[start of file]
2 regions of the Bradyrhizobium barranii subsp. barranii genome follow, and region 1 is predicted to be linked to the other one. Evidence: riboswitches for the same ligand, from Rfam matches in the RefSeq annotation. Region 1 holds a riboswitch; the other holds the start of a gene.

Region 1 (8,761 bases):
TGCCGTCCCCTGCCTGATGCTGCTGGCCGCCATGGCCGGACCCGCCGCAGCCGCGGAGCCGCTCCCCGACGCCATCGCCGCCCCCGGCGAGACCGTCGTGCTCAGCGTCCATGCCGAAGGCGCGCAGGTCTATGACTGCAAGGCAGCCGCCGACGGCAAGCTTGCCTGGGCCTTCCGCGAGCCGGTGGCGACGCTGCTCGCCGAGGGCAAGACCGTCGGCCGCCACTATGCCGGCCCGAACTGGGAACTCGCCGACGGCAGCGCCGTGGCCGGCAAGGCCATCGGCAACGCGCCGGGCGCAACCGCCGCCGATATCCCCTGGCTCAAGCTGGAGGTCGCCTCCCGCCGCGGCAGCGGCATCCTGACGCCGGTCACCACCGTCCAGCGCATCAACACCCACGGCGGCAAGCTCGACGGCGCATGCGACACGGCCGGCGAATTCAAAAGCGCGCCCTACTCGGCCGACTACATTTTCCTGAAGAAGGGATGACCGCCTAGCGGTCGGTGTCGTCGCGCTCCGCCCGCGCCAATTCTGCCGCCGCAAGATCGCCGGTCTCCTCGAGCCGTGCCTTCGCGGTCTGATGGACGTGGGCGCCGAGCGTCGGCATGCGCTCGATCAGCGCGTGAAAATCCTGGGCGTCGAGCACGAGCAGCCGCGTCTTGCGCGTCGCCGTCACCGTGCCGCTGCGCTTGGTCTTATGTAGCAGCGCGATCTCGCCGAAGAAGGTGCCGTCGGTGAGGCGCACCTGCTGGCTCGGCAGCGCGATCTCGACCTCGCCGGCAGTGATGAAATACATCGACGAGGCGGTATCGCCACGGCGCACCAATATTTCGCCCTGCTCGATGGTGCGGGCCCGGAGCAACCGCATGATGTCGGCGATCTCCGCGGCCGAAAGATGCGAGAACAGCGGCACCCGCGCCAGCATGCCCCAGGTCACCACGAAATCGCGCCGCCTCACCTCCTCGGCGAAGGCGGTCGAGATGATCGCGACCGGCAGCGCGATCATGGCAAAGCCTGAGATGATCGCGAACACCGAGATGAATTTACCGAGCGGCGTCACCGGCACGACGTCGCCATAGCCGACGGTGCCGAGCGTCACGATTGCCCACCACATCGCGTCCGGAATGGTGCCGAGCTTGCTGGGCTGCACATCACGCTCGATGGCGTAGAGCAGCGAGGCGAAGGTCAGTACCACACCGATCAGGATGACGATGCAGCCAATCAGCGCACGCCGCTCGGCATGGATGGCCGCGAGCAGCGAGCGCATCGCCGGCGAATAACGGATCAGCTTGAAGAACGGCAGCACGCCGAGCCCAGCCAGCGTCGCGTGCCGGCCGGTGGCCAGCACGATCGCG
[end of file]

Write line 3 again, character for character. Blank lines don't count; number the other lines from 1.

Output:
TGCCGTCCCCTGCCTGATGCTGCTGGCCGCCATGGCCGGACCCGCCGCAGCCGCGGAGCCGCTCCCCGACGCCATCGCCGCCCCCGGCGAGACCGTCGTGCTCAGCGTCCATGCCGAAGGCGCGCAGGTCTATGACTGCAAGGCAGCCGCCGACGGCAAGCTTGCCTGGGCCTTCCGCGAGCCGGTGGCGACGCTGCTCGCCGAGGGCAAGACCGTCGGCCGCCACTATGCCGGCCCGAACTGGGAACTCGCCGACGGCAGCGCCGTGGCCGGCAAGGCCATCGGCAACGCGCCGGGCGCAACCGCCGCCGATATCCCCTGGCTCAAGCTGGAGGTCGCCTCCCGCCGCGGCAGCGGCATCCTGACGCCGGTCACCACCGTCCAGCGCATCAACACCCACGGCGGCAAGCTCGACGGCGCATGCGACACGGCCGGCGAATTCAAAAGCGCGCCCTACTCGGCCGACTACATTTTCCTGAAGAAGGGATGACCGCCTAGCGGTCGGTGTCGTCGCGCTCCGCCCGCGCCAATTCTGCCGCCGCAAGATCGCCGGTCTCCTCGAGCCGTGCCTTCGCGGTCTGATGGACGTGGGCGCCGAGCGTCGGCATGCGCTCGATCAGCGCGTGAAAATCCTGGGCGTCGAGCACGAGCAGCCGCGTCTTGCGCGTCGCCGTCACCGTGCCGCTGCGCTTGGTCTTATGTAGCAGCGCGATCTCGCCGAAGAAGGTGCCGTCGGTGAGGCGCACCTGCTGGCTCGGCAGCGCGATCTCGACCTCGCCGGCAGTGATGAAATACATCGACGAGGCGGTATCGCCACGGCGCACCAATATTTCGCCCTGCTCGATGGTGCGGGCCCGGAGCAACCGCATGATGTCGGCGATCTCCGCGGCCGAAAGATGCGAGAACAGCGGCACCCGCGCCAGCATGCCCCAGGTCACCACGAAATCGCGCCGCCTCACCTCCTCGGCGAAGGCGGTCGAGATGATCGCGACCGGCAGCGCGATCATGGCAAAGCCTGAGATGATCGCGAACACCGAGATGAATTTACCGAGCGGCGTCACCGGCACGACGTCGCCATAGCCGACGGTGCCGAGCGTCACGATTGCCCACCACATCGCGTCCGGAATGGTGCCGAGCTTGCTGGGCTGCACATCACGCTCGATGGCGTAGAGCAGCGAGGCGAAGGTCAGTACCACACCGATCAGGATGACGATGCAGCCAATCAGCGCACGCCGCTCGGCATGGATGGCCGCGAGCAGCGAGCGCATCGCCGGCGAATAACGGATCAGCTTGAAGAACGGCAGCACGCCGAGCCCAGCCAGCGTCGCGTGCCGGCCGGTGGCCAGCACGATCGCG